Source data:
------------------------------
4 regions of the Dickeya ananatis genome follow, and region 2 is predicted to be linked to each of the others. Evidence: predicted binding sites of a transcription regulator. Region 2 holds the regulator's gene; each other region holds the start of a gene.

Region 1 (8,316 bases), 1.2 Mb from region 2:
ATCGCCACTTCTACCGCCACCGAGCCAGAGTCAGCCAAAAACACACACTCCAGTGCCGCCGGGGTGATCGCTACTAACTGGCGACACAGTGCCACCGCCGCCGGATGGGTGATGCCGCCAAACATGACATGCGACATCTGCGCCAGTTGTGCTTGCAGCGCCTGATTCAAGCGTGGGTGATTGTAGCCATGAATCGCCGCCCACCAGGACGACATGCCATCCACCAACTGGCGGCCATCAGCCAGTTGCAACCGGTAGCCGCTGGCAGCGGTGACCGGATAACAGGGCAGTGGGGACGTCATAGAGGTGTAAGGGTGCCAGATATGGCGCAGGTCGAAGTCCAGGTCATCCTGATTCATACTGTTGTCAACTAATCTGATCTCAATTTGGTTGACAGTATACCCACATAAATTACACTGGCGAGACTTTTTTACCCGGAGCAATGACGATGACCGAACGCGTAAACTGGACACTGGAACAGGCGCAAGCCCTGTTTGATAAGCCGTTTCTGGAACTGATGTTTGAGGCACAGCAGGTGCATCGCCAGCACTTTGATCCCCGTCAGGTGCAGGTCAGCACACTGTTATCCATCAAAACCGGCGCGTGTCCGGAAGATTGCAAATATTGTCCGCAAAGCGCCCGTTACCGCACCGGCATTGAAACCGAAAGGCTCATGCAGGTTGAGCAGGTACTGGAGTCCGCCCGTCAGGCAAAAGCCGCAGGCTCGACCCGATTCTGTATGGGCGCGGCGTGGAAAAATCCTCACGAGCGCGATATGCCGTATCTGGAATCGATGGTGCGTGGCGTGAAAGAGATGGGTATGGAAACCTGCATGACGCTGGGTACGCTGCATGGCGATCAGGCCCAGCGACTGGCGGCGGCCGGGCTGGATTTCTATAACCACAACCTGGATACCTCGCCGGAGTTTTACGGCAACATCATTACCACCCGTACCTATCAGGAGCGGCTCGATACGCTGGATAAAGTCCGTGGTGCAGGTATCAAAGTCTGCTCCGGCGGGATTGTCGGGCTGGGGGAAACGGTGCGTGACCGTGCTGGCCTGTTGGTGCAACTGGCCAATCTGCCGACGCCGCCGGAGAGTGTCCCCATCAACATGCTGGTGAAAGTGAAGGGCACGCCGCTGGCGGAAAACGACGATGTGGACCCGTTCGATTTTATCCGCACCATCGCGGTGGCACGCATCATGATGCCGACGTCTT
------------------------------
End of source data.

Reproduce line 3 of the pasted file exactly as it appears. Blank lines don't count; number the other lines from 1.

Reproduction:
ATCGCCACTTCTACCGCCACCGAGCCAGAGTCAGCCAAAAACACACACTCCAGTGCCGCCGGGGTGATCGCTACTAACTGGCGACACAGTGCCACCGCCGCCGGATGGGTGATGCCGCCAAACATGACATGCGACATCTGCGCCAGTTGTGCTTGCAGCGCCTGATTCAAGCGTGGGTGATTGTAGCCATGAATCGCCGCCCACCAGGACGACATGCCATCCACCAACTGGCGGCCATCAGCCAGTTGCAACCGGTAGCCGCTGGCAGCGGTGACCGGATAACAGGGCAGTGGGGACGTCATAGAGGTGTAAGGGTGCCAGATATGGCGCAGGTCGAAGTCCAGGTCATCCTGATTCATACTGTTGTCAACTAATCTGATCTCAATTTGGTTGACAGTATACCCACATAAATTACACTGGCGAGACTTTTTTACCCGGAGCAATGACGATGACCGAACGCGTAAACTGGACACTGGAACAGGCGCAAGCCCTGTTTGATAAGCCGTTTCTGGAACTGATGTTTGAGGCACAGCAGGTGCATCGCCAGCACTTTGATCCCCGTCAGGTGCAGGTCAGCACACTGTTATCCATCAAAACCGGCGCGTGTCCGGAAGATTGCAAATATTGTCCGCAAAGCGCCCGTTACCGCACCGGCATTGAAACCGAAAGGCTCATGCAGGTTGAGCAGGTACTGGAGTCCGCCCGTCAGGCAAAAGCCGCAGGCTCGACCCGATTCTGTATGGGCGCGGCGTGGAAAAATCCTCACGAGCGCGATATGCCGTATCTGGAATCGATGGTGCGTGGCGTGAAAGAGATGGGTATGGAAACCTGCATGACGCTGGGTACGCTGCATGGCGATCAGGCCCAGCGACTGGCGGCGGCCGGGCTGGATTTCTATAACCACAACCTGGATACCTCGCCGGAGTTTTACGGCAACATCATTACCACCCGTACCTATCAGGAGCGGCTCGATACGCTGGATAAAGTCCGTGGTGCAGGTATCAAAGTCTGCTCCGGCGGGATTGTCGGGCTGGGGGAAACGGTGCGTGACCGTGCTGGCCTGTTGGTGCAACTGGCCAATCTGCCGACGCCGCCGGAGAGTGTCCCCATCAACATGCTGGTGAAAGTGAAGGGCACGCCGCTGGCGGAAAACGACGATGTGGACCCGTTCGATTTTATCCGCACCATCGCGGTGGCACGCATCATGATGCCGACGTCTT